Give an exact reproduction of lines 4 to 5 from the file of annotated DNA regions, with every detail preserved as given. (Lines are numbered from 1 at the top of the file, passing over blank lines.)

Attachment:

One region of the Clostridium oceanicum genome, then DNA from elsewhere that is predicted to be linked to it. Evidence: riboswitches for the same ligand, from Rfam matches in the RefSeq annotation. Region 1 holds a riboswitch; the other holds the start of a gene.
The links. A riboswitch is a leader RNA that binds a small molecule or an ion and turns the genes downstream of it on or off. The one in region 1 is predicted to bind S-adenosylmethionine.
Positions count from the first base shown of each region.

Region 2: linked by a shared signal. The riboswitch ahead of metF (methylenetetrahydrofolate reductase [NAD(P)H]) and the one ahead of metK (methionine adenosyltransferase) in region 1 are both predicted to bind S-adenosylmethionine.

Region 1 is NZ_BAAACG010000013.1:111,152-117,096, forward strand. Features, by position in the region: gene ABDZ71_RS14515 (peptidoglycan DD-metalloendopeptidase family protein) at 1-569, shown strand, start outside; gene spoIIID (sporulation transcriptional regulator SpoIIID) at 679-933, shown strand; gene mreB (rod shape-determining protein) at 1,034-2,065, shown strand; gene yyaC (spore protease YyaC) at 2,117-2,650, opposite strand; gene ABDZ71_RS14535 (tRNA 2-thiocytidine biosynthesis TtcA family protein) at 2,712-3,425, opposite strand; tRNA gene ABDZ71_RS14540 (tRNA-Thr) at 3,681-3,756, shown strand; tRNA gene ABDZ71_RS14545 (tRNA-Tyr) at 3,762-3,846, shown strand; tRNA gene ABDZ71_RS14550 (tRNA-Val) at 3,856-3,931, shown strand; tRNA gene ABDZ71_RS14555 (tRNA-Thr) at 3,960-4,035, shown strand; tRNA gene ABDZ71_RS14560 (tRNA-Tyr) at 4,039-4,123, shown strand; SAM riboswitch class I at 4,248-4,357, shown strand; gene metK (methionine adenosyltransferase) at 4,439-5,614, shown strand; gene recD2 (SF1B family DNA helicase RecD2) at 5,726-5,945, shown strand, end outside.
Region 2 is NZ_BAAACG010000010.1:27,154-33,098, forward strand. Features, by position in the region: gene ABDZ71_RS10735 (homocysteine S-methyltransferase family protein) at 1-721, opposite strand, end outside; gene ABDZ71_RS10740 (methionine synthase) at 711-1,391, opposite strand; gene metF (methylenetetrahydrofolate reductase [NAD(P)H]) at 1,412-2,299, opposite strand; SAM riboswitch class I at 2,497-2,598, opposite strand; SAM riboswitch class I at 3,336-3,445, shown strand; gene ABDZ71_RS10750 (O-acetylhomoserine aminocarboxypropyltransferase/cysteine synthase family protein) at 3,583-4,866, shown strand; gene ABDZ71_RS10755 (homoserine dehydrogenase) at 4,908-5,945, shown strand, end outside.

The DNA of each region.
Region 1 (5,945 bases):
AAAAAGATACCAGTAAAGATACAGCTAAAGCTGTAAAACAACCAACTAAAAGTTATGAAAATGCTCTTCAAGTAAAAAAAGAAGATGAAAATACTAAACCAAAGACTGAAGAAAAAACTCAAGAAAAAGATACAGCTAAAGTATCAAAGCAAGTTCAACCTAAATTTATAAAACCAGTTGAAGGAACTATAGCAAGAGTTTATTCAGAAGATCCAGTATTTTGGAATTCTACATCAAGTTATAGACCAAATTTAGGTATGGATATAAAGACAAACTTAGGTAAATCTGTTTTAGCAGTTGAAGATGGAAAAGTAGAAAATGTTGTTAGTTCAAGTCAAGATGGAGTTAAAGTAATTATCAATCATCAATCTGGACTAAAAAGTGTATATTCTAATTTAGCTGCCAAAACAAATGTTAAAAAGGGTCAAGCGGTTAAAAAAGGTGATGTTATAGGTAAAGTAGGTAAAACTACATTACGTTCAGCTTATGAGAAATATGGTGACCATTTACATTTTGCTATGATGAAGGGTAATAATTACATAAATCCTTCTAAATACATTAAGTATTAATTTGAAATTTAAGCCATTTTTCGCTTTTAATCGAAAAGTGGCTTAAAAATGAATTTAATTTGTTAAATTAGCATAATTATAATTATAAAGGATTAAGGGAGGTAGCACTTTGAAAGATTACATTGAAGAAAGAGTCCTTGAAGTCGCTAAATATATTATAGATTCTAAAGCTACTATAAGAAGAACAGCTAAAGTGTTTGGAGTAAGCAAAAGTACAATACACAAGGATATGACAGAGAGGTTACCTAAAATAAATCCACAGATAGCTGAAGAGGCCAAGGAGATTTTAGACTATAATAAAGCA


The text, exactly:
Region 2: linked by a shared signal. The riboswitch ahead of metF (methylenetetrahydrofolate reductase [NAD(P)H]) and the one ahead of metK (methionine adenosyltransferase) in region 1 are both predicted to bind S-adenosylmethionine.

Region 1 is NZ_BAAACG010000013.1:111,152-117,096, forward strand. Features, by position in the region: gene ABDZ71_RS14515 (peptidoglycan DD-metalloendopeptidase family protein) at 1-569, shown strand, start outside; gene spoIIID (sporulation transcriptional regulator SpoIIID) at 679-933, shown strand; gene mreB (rod shape-determining protein) at 1,034-2,065, shown strand; gene yyaC (spore protease YyaC) at 2,117-2,650, opposite strand; gene ABDZ71_RS14535 (tRNA 2-thiocytidine biosynthesis TtcA family protein) at 2,712-3,425, opposite strand; tRNA gene ABDZ71_RS14540 (tRNA-Thr) at 3,681-3,756, shown strand; tRNA gene ABDZ71_RS14545 (tRNA-Tyr) at 3,762-3,846, shown strand; tRNA gene ABDZ71_RS14550 (tRNA-Val) at 3,856-3,931, shown strand; tRNA gene ABDZ71_RS14555 (tRNA-Thr) at 3,960-4,035, shown strand; tRNA gene ABDZ71_RS14560 (tRNA-Tyr) at 4,039-4,123, shown strand; SAM riboswitch class I at 4,248-4,357, shown strand; gene metK (methionine adenosyltransferase) at 4,439-5,614, shown strand; gene recD2 (SF1B family DNA helicase RecD2) at 5,726-5,945, shown strand, end outside.